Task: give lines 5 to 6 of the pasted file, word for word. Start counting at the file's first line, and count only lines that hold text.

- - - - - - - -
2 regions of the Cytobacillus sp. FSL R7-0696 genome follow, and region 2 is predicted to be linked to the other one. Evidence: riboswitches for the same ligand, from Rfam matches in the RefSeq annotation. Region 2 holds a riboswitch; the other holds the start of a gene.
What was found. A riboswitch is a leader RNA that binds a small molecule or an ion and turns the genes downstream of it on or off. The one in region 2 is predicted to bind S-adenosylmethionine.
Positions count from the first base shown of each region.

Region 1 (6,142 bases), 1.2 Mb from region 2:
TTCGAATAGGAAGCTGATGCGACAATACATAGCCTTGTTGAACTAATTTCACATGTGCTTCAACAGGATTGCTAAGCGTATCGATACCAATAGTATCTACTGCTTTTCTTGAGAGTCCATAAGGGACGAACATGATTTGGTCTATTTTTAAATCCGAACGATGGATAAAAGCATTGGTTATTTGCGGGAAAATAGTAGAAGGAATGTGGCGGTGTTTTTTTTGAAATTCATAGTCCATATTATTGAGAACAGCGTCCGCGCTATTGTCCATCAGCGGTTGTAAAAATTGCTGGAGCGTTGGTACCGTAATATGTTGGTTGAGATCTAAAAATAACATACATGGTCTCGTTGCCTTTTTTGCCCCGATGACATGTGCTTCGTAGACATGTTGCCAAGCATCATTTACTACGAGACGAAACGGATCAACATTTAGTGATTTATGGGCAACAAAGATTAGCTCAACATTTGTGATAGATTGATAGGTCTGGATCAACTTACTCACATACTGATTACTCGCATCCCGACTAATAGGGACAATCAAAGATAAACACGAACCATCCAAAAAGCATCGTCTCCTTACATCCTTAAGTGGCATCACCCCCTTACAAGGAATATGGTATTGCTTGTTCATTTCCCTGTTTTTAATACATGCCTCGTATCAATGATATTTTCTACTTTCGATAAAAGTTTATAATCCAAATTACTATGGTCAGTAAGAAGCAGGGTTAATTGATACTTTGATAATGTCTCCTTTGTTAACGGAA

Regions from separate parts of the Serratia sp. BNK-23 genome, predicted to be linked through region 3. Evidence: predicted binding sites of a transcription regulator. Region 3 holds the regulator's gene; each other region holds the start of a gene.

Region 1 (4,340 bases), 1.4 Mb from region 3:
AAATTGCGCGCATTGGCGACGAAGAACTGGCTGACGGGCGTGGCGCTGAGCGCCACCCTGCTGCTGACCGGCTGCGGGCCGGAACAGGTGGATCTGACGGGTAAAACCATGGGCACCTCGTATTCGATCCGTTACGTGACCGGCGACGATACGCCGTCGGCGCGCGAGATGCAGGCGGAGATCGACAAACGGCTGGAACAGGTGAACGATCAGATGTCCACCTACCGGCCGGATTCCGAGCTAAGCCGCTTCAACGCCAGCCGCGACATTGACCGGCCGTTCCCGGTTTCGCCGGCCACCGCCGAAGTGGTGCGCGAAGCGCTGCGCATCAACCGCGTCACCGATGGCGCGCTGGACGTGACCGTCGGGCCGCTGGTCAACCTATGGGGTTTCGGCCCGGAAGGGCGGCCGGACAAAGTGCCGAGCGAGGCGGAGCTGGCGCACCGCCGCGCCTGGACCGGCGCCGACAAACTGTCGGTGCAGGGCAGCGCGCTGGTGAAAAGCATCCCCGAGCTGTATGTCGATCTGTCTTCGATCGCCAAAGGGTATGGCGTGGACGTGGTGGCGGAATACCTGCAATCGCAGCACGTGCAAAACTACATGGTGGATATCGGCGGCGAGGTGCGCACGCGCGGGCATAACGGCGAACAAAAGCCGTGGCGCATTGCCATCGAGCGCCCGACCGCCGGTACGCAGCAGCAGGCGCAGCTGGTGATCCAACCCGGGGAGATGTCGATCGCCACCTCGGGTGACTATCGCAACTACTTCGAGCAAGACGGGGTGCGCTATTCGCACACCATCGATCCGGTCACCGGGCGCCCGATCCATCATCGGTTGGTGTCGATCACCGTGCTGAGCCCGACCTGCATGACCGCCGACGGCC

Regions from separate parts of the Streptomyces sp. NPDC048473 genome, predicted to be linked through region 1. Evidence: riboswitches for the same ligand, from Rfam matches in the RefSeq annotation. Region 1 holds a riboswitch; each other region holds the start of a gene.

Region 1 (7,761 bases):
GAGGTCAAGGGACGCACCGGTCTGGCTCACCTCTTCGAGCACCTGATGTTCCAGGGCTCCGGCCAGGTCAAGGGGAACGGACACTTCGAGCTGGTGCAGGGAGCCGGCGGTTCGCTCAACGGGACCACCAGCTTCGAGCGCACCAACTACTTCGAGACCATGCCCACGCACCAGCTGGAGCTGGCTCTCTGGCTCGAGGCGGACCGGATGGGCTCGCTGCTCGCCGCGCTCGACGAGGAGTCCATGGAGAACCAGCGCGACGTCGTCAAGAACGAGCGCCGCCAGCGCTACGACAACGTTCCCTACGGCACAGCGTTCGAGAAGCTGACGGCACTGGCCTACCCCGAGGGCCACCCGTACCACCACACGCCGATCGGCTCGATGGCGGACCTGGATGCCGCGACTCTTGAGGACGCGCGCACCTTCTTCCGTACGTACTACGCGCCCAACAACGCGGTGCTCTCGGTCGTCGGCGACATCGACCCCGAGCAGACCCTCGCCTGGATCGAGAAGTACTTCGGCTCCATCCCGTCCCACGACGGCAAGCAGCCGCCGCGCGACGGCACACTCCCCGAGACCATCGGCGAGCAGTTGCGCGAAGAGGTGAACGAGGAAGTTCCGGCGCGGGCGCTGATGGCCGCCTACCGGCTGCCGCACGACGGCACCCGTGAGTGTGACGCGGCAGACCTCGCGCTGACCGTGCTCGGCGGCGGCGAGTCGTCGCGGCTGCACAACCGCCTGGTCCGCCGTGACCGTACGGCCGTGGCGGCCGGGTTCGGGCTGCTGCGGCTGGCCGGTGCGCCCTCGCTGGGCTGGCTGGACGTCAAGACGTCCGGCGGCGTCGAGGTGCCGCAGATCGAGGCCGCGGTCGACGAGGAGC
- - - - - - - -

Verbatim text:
TTCGAATAGGAAGCTGATGCGACAATACATAGCCTTGTTGAACTAATTTCACATGTGCTTCAACAGGATTGCTAAGCGTATCGATACCAATAGTATCTACTGCTTTTCTTGAGAGTCCATAAGGGACGAACATGATTTGGTCTATTTTTAAATCCGAACGATGGATAAAAGCATTGGTTATTTGCGGGAAAATAGTAGAAGGAATGTGGCGGTGTTTTTTTTGAAATTCATAGTCCATATTATTGAGAACAGCGTCCGCGCTATTGTCCATCAGCGGTTGTAAAAATTGCTGGAGCGTTGGTACCGTAATATGTTGGTTGAGATCTAAAAATAACATACATGGTCTCGTTGCCTTTTTTGCCCCGATGACATGTGCTTCGTAGACATGTTGCCAAGCATCATTTACTACGAGACGAAACGGATCAACATTTAGTGATTTATGGGCAACAAAGATTAGCTCAACATTTGTGATAGATTGATAGGTCTGGATCAACTTACTCACATACTGATTACTCGCATCCCGACTAATAGGGACAATCAAAGATAAACACGAACCATCCAAAAAGCATCGTCTCCTTACATCCTTAAGTGGCATCACCCCCTTACAAGGAATATGGTATTGCTTGTTCATTTCCCTGTTTTTAATACATGCCTCGTATCAATGATATTTTCTACTTTCGATAAAAGTTTATAATCCAAATTACTATGGTCAGTAAGAAGCAGGGTTAATTGATACTTTGATAATGTCTCCTTTGTTAACGGAA

Regions from separate parts of the Serratia sp. BNK-23 genome, predicted to be linked through region 3. Evidence: predicted binding sites of a transcription regulator. Region 3 holds the regulator's gene; each other region holds the start of a gene.